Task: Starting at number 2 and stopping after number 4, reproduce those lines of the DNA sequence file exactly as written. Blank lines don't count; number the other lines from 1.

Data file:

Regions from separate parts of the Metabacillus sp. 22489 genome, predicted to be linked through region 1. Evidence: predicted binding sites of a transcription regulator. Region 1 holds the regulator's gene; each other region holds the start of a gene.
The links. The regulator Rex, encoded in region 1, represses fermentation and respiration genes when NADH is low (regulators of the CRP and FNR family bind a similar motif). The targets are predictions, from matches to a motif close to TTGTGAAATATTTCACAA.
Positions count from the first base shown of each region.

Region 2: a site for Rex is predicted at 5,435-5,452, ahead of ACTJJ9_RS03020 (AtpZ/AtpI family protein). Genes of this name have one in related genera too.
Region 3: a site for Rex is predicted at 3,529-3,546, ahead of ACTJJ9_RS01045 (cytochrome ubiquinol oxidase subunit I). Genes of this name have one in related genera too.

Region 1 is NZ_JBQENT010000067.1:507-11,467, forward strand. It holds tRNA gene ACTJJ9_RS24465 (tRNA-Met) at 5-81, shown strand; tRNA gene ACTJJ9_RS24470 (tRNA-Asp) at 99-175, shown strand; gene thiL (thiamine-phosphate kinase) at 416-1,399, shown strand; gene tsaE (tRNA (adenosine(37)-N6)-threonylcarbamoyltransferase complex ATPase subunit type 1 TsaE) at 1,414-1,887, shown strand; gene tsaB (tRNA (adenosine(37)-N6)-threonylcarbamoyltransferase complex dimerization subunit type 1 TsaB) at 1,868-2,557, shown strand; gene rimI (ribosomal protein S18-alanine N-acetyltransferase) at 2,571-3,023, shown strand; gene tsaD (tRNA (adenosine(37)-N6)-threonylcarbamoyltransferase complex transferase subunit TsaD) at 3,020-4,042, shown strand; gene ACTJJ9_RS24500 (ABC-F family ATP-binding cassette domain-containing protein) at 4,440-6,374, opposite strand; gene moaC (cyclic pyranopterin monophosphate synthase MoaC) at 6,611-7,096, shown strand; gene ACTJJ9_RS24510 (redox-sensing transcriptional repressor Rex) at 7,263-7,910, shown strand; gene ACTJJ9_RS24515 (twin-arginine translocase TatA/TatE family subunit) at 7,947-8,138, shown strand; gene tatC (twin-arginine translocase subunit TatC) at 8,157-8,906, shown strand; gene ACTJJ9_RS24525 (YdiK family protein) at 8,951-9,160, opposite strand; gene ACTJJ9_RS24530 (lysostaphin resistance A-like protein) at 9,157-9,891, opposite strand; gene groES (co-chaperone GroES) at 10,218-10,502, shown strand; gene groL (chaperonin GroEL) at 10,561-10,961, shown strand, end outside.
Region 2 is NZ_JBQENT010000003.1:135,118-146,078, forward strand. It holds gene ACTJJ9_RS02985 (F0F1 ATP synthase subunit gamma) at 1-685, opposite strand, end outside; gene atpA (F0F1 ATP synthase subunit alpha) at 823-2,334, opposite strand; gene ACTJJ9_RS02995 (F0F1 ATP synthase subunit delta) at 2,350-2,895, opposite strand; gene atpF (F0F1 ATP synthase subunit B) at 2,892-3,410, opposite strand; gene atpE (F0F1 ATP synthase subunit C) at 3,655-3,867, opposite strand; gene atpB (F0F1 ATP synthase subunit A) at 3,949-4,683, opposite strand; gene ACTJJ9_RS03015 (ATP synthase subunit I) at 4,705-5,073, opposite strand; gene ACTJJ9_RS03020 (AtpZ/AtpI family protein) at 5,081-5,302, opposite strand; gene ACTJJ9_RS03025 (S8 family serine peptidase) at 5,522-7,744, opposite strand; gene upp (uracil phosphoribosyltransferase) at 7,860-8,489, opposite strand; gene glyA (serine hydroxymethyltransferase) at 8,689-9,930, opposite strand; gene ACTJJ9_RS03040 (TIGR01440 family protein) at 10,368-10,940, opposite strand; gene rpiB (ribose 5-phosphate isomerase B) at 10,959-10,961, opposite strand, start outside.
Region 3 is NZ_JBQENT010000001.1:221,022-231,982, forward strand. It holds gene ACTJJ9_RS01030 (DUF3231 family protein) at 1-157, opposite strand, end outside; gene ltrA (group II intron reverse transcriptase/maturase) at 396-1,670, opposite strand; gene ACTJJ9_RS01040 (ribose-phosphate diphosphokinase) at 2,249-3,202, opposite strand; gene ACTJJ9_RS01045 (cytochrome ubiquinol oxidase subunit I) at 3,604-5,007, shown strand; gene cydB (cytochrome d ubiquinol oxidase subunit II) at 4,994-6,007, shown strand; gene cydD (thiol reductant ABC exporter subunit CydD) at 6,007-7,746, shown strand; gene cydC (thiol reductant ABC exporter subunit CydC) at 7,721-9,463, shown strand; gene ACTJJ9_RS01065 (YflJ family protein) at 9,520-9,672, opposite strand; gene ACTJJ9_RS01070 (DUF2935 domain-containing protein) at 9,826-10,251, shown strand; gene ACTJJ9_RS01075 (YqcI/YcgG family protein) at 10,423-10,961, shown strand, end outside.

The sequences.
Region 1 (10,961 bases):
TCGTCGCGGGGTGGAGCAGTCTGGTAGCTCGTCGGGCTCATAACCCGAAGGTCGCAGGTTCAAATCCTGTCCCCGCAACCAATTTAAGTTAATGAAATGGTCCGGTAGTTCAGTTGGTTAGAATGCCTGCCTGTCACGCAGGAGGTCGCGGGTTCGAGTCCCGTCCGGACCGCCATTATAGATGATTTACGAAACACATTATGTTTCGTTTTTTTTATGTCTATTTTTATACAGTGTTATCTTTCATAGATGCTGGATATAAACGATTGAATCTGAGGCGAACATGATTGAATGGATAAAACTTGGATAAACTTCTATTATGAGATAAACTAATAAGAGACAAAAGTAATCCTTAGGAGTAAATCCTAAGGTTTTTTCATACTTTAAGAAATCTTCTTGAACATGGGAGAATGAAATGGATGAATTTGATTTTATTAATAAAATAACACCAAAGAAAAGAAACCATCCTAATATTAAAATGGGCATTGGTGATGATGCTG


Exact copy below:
The links. The regulator Rex, encoded in region 1, represses fermentation and respiration genes when NADH is low (regulators of the CRP and FNR family bind a similar motif). The targets are predictions, from matches to a motif close to TTGTGAAATATTTCACAA.
Positions count from the first base shown of each region.

Region 2: a site for Rex is predicted at 5,435-5,452, ahead of ACTJJ9_RS03020 (AtpZ/AtpI family protein). Genes of this name have one in related genera too.